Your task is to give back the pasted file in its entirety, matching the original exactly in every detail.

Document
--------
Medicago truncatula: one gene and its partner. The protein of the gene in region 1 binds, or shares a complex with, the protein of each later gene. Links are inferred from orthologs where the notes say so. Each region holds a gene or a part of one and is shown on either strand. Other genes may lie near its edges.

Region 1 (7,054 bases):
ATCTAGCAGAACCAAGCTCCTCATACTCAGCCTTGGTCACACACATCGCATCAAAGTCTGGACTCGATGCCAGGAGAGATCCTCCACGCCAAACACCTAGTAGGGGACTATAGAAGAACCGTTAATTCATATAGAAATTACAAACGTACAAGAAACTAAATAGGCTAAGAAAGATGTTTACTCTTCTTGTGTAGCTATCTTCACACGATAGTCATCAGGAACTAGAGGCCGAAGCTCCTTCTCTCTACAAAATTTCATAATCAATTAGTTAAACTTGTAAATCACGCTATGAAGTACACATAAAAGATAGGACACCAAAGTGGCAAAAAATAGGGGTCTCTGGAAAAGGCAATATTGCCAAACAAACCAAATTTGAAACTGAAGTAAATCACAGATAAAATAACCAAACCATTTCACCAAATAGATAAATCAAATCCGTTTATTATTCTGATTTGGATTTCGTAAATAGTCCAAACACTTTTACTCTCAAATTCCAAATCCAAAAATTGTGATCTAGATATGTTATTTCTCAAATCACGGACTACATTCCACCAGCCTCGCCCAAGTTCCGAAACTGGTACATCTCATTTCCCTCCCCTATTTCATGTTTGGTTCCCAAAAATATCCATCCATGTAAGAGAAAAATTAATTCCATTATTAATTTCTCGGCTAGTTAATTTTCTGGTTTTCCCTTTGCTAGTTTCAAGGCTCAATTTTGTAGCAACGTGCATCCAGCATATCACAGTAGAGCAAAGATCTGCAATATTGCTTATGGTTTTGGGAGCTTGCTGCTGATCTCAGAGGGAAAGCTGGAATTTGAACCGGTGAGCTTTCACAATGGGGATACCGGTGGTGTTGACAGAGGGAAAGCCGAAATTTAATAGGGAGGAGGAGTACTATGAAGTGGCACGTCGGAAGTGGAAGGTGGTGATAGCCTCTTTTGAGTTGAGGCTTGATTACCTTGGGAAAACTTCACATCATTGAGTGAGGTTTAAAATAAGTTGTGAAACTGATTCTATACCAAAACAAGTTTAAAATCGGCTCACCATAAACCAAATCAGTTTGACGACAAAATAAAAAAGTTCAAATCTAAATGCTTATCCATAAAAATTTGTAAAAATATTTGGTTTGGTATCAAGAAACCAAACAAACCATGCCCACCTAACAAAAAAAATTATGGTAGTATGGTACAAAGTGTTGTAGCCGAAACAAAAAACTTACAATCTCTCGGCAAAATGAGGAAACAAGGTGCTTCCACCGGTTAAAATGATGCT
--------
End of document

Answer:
Medicago truncatula: one gene and its partner. The protein of the gene in region 1 binds, or shares a complex with, the protein of each later gene. Links are inferred from orthologs where the notes say so. Each region holds a gene or a part of one and is shown on either strand. Other genes may lie near its edges.

Region 1 (7,054 bases):
ATCTAGCAGAACCAAGCTCCTCATACTCAGCCTTGGTCACACACATCGCATCAAAGTCTGGACTCGATGCCAGGAGAGATCCTCCACGCCAAACACCTAGTAGGGGACTATAGAAGAACCGTTAATTCATATAGAAATTACAAACGTACAAGAAACTAAATAGGCTAAGAAAGATGTTTACTCTTCTTGTGTAGCTATCTTCACACGATAGTCATCAGGAACTAGAGGCCGAAGCTCCTTCTCTCTACAAAATTTCATAATCAATTAGTTAAACTTGTAAATCACGCTATGAAGTACACATAAAAGATAGGACACCAAAGTGGCAAAAAATAGGGGTCTCTGGAAAAGGCAATATTGCCAAACAAACCAAATTTGAAACTGAAGTAAATCACAGATAAAATAACCAAACCATTTCACCAAATAGATAAATCAAATCCGTTTATTATTCTGATTTGGATTTCGTAAATAGTCCAAACACTTTTACTCTCAAATTCCAAATCCAAAAATTGTGATCTAGATATGTTATTTCTCAAATCACGGACTACATTCCACCAGCCTCGCCCAAGTTCCGAAACTGGTACATCTCATTTCCCTCCCCTATTTCATGTTTGGTTCCCAAAAATATCCATCCATGTAAGAGAAAAATTAATTCCATTATTAATTTCTCGGCTAGTTAATTTTCTGGTTTTCCCTTTGCTAGTTTCAAGGCTCAATTTTGTAGCAACGTGCATCCAGCATATCACAGTAGAGCAAAGATCTGCAATATTGCTTATGGTTTTGGGAGCTTGCTGCTGATCTCAGAGGGAAAGCTGGAATTTGAACCGGTGAGCTTTCACAATGGGGATACCGGTGGTGTTGACAGAGGGAAAGCCGAAATTTAATAGGGAGGAGGAGTACTATGAAGTGGCACGTCGGAAGTGGAAGGTGGTGATAGCCTCTTTTGAGTTGAGGCTTGATTACCTTGGGAAAACTTCACATCATTGAGTGAGGTTTAAAATAAGTTGTGAAACTGATTCTATACCAAAACAAGTTTAAAATCGGCTCACCATAAACCAAATCAGTTTGACGACAAAATAAAAAAGTTCAAATCTAAATGCTTATCCATAAAAATTTGTAAAAATATTTGGTTTGGTATCAAGAAACCAAACAAACCATGCCCACCTAACAAAAAAAATTATGGTAGTATGGTACAAAGTGTTGTAGCCGAAACAAAAAACTTACAATCTCTCGGCAAAATGAGGAAACAAGGTGCTTCCACCGGTTAAAATGATGCT